What else might badgers do in my garden?

Badgers could excavate a sett. Badgers are large animals up to a metre long and often weighing more than 12 kilograms. A badger sett would therefore be quite obvious by the amount of spoil removed during excavation, and by the size of the tunnels (250mm diameter). Occasionally badgers may dig a latrine in your garden. A latrine is usually a small excavation about 150mm deep and about as wide, in which the badgers deposit their dung. If your garden has an overgrown area with dense cover then badgers may collect bedding material (grass, leaves or other plant material) and make a nest on the ground surface. The collection of bedding will leave an obvious trail as the badgers drag it backwards into the cover. These nests will be used periodically when the badgers are moving around their territory.

How can I deter badgers from my garden?

It is recommended that you always seek advice before taking any action. The legislation in place to protect badgers and their setts from persecution needs to be clearly understood to avoid well intentioned but illegal action. You could for example block up the place where badgers get into your garden, but if this prevented a badger from getting to or from its sett, it could be an offence. Generally there are several actions which could be considered.

Physical barriers

It is possible to construct a fence that will deter badger entry. Badgers are strong and persistent animals that can easily break through or dig under a weak or poorly constructed fence. They can climb well, and will squeeze through quite small gaps. A strong wooden fence with heavy wire mesh attached and extended below ground, or a heavy wire mesh fence with the bottom extended below ground is recommended. Chicken wire is inadequate. The extension below ground will need to extend at least 600mm depending on the soil structure and have a horizontal return away from the garden of at least 300mm. The fence will need to be at least 1200mm high, and with wire mesh fencing an overhang of at least 300mm is recommended directed away from the garden. An alternative barrier is a stone, brick or block wall with a suitable foundation dependant on soil structure. Such a wall should be at least 1200mm high with a smooth surface finish to deter climbing.

Electric fencing, energised either by battery or transformed mains electric supply, can bean effective deterrent. It can also be installed either temporarily or permanently, and can be used to protect the whole or a specific part of a garden. Mains electric supply fencing can also be controlled with a time clock which will automatically switch the current on in the evening and off in the morning. Permanent mains supply electric fencing using unobtrusive materials can provide a cost effective and lasting deterrent. Electric fencing needs to be firmly installed with at least two taut wires. These wires should be placed at heights of 75mm and 200mm above the ground. A third wire positioned at 300mm above the ground could also be installed. The wires should be adequately supported (minimum interval 3 metres), follow the ground contours and be well earthed. Vegetation should be kept cut back to avoid the wires shorting to earth during operation. There are important safety precautions which must be taken when using electric fencing. Please consult the manufacturer’s instructions for further information on these. A leaflet produced by Natural England entitled “Badger problems: use of electric fencing to prevent agricultural damage.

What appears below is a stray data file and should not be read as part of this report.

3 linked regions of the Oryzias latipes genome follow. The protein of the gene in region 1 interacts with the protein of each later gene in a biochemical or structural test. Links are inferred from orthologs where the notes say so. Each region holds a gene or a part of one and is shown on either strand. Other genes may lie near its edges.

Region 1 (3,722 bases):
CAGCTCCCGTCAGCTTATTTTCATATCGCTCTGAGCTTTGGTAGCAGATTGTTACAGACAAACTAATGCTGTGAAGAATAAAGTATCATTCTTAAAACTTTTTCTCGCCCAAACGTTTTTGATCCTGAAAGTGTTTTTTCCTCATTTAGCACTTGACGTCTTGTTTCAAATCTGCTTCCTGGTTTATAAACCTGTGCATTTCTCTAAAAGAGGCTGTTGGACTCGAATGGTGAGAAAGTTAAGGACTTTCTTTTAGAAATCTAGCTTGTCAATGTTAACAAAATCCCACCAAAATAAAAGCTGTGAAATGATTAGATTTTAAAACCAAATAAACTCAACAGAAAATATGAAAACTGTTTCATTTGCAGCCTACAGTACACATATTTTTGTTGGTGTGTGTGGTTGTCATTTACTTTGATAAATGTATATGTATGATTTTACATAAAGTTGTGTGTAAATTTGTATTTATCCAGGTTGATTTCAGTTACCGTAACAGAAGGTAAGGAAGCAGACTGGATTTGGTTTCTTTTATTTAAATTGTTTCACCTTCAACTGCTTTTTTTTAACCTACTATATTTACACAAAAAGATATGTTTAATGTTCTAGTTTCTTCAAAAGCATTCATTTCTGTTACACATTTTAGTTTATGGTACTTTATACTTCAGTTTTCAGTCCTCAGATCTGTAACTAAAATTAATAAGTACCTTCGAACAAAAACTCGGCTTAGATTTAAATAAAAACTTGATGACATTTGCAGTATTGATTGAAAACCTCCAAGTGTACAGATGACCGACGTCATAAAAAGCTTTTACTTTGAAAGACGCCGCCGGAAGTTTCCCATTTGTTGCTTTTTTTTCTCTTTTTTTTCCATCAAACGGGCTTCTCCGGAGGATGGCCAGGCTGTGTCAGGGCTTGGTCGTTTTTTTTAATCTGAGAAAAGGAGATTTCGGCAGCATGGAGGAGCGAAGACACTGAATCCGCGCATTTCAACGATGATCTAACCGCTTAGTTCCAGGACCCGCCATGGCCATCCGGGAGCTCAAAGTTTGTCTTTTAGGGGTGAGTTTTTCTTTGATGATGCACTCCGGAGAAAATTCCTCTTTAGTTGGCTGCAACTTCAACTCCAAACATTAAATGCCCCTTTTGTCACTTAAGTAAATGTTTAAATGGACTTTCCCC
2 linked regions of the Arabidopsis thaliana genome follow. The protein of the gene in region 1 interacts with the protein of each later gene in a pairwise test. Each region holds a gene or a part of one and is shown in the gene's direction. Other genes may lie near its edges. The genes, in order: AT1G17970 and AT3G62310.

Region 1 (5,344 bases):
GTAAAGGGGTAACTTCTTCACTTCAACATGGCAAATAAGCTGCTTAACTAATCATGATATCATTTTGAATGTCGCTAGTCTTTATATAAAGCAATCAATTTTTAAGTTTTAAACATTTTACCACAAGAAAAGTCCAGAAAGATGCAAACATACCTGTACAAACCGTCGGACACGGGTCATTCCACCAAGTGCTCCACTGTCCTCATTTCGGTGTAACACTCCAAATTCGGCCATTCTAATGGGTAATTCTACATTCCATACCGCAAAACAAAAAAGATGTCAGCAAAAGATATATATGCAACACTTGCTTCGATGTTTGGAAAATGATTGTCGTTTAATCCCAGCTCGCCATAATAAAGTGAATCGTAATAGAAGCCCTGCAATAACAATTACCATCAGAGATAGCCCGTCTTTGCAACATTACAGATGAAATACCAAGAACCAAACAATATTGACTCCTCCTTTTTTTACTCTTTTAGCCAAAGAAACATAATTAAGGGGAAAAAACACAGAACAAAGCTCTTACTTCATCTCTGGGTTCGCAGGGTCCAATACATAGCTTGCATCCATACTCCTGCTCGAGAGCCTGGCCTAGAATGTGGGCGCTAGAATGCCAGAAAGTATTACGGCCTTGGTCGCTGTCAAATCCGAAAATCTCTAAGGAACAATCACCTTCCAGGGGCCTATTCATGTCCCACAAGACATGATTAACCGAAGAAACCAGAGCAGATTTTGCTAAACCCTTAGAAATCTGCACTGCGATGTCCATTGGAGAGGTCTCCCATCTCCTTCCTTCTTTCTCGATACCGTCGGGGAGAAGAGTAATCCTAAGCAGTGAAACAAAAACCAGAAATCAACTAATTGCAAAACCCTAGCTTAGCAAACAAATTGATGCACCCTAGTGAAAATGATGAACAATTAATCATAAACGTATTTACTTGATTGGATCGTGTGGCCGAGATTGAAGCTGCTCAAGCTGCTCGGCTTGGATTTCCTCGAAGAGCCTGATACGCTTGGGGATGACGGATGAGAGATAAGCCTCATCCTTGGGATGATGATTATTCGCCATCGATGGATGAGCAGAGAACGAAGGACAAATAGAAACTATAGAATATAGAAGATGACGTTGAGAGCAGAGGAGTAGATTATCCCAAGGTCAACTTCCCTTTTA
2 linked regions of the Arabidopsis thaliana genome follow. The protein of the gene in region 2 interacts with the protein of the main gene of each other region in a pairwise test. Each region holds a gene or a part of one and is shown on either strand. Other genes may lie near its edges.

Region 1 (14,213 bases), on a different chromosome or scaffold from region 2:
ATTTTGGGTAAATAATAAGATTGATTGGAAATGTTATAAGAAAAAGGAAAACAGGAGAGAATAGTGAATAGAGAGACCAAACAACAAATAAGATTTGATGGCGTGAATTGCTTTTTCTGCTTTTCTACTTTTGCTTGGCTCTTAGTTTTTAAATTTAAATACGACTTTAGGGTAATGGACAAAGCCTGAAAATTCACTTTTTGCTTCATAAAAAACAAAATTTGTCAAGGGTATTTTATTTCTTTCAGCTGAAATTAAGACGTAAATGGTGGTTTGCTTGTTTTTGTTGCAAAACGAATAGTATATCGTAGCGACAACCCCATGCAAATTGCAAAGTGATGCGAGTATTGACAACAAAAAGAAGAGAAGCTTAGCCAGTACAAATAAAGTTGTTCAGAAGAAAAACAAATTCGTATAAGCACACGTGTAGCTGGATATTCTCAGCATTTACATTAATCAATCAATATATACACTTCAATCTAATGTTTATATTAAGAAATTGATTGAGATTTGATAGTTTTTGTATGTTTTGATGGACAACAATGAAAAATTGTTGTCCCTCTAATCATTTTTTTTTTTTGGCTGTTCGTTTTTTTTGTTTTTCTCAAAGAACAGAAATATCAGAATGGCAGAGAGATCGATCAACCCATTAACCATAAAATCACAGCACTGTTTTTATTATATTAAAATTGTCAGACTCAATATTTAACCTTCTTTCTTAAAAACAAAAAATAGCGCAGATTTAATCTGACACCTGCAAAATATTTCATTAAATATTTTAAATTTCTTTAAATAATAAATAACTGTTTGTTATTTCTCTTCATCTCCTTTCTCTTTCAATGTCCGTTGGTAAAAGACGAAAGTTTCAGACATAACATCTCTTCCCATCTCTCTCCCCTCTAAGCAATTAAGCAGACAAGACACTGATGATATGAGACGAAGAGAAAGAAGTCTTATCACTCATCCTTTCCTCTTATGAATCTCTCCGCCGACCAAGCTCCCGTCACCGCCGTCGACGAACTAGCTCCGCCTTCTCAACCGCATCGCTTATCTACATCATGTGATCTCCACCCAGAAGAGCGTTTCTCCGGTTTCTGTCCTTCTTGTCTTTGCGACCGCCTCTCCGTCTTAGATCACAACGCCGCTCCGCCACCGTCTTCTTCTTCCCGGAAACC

Chemical deterrents

There are currently no chemical deterrents that are specifically approved to deter badgers. Renardine is no longer approved and it is an offence to advertise, sell, store or use it. You can get advice on its disposal from your local Civic Amenity Site. There are products for the home garden market that do not carry any legal restrictions as to the animals against which they may be used. They carry general recommendations in the ‘Directions for Use’ such as ‘effective against a wide range of animals and birds’. I do not know if they effectively deter badgers.

It is illegal to use chemicals like creosote, diesel oil, mothballs orbleach to deter badgers. These substances can be dangerous to children, domestic pets and other wild animals.